The next publication was also a board game, Nomad Gods, published by Chaosium in 1978, which detailed the raids and wars between the beast-riding spirit-worshiping tribes of Prax, a cursed land to the east of Dragon Pass. A French language edition was published by Oriflam under license from Chaosium under the name Les Dieux Nomades in 1994.
Role-playing games (late 1970s -)
The first edition of the role-playing game RuneQuest was released in 1978. On the back cover of this edition, the game world was called "Glorontha" (sic). Several later editions were made; the second edition ("RuneQuest 2") in 1979 introduced many sophisticated game aids, such as Cults of Prax and Cults of Terror, and highly polished campaign packs, such as Griffin Mountain. Using materials such as Cults of Prax, players aligned their characters with any of several distinct religions, grounding those characters in the political, cultural, and metaphysical conflicts of Glorantha. Each religion offered a distinct worldview and cultural outlook, none of which are objectively correct. This approach of offering competing mythical histories and value systems continues in current Glorantha material. Cults of Terror focused on the worship of evil gods and adversaries, such as Vivamort, a vampire cult, and Lunar and Chaos cults.
In an attempt to leverage the power of a much bigger gaming company, a third edition, RuneQuest 3, was published with Avalon Hill in 1984. This edition both loosened the connection between RuneQuest and Glorantha, introducing 'Fantasy Europe' as the principal game world for RuneQuest, and much broadened the scope of Glorantha, which was treated as an alternative game world. Unfortunately, RuneQuest did not prosper with its association with Avalon Hill, and the relationship between Chaosium, who held the rights to Glorantha, and Avalon Hill, who held the rights to RuneQuest, finally broke down completely in 1995. A draft of the RuneQuest 4 rules, called RuneQuest:Slayers, was written but never published. It has since been renamed RuneSlayers and released as a free download; it is not set in Glorantha.
During this period of breakdown, Glorantha continued to evolve. The advent of popular use of the internet caused a boom in fan creations in Glorantha, supported by some unofficial business ventures, such as Reaching Moon Megacorp, and a lively convention scene. Loren Miller proposed his Maximum Game Fun principle as a basis for gaming, which soon became a game system in its own right, David Dunham proposed his PenDragon Pass system, a nearly freeform game system, and several ambitious freeform games were played at conventions, such as Home of the Bold with up to eighty participants. The video game King of Dragon Pass was released by A Sharp, allowing the player to play an Orlanthi hero who seeks to unite the clans and tribes of Dragon Pass in a kingdom; the game features exceptional depth of coverage of the area of Dragon Pass, and featured the first compelling public view of Stafford's ideas about the hero quest. Also Stafford was at this time publishing material about the history and mythology of Glorantha in non-game form as books such as King of Sartar and The Glorious (Re)Ascent of Yelm.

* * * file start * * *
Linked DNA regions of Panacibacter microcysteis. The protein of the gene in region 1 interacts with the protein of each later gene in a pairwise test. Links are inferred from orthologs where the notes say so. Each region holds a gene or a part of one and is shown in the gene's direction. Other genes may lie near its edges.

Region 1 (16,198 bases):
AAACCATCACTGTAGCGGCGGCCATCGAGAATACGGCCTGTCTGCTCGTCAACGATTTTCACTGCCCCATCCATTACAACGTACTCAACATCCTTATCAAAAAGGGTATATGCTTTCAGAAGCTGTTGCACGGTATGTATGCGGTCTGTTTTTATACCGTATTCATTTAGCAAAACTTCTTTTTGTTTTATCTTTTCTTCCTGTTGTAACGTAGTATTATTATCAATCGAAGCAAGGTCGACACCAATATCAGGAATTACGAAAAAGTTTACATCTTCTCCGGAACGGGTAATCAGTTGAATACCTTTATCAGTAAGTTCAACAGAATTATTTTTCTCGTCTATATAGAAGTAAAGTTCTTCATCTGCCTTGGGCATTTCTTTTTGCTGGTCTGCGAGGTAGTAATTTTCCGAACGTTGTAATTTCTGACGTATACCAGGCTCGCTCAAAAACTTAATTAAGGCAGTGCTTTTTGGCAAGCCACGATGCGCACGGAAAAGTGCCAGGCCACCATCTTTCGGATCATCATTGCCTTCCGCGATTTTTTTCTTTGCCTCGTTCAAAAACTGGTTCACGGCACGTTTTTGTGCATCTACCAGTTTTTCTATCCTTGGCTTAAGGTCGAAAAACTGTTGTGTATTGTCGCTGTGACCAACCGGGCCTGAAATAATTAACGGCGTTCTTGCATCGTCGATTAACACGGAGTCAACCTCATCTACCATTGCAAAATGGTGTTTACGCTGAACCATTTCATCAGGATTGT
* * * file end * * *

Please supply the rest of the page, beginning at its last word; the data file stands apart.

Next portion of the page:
Recent years (2000s -)
In recent years, Gloranthan gaming has been supported by two lines of game systems: the Hero Wars/HeroQuest game system, originally published by Issaries, Inc. in 2000 and now available from Moon Design Publications, and RuneQuest, originally published by Mongoose Publishing in 2006 and now available from The Design Mechanism.
The HeroQuest game system, written by Robin Laws in collaboration with Greg Stafford, is radically different from RuneQuest in that it emphasises narrativist aspects of role-playing; in contrast, RuneQuest emphasised simulationist aspects. Because of this change in approach some RuneQuest fans found it difficult to adjust to HeroQuest. However, other long-term fans felt that the game fit Glorantha far better than RuneQuest. A rewritten second edition was published in Spring 2009 by Moon Design Publications, and is being supported with comprehensive Gloranthan sourcebooks: Sartar: Kingdom of Heroes (2009), Sartar Companion (2010) and Pavis: Gateway to Adventure (2012).
The RuneQuest game system was licensed to Mongoose Publishing by Issaries, allowing Mongoose to publish material concerning the little-explored Second Age of Gloranthan history. Their new fourth edition (Mongoose RuneQuest / MRQ) debuted in August 2006, with many Gloranthan supplements following. A fifth edition (Mongoose RuneQuest II / MRQ2) was published in January 2010, but Mongoose Publishing's licence for Gloranthan material lapsed in May 2011. The RuneQuest II game system has been retitled "Legend", and contains no Gloranthan material. A new company, The Design Mechanism, was formed by the authors of RuneQuest II, and ownership of the Gloranthan supplements produced for the "RuneQuest II" line was transferred to them (PDF versions continue to be sold). There are close links between The Design Mechanism and Moon Design Publications, with The Design Mechanism founders writing material for both companies. A new sixth edition of the RuneQuest rules, RuneQuest 6 (RQ6), was published in August 2012, but no Gloranthan material has yet been published.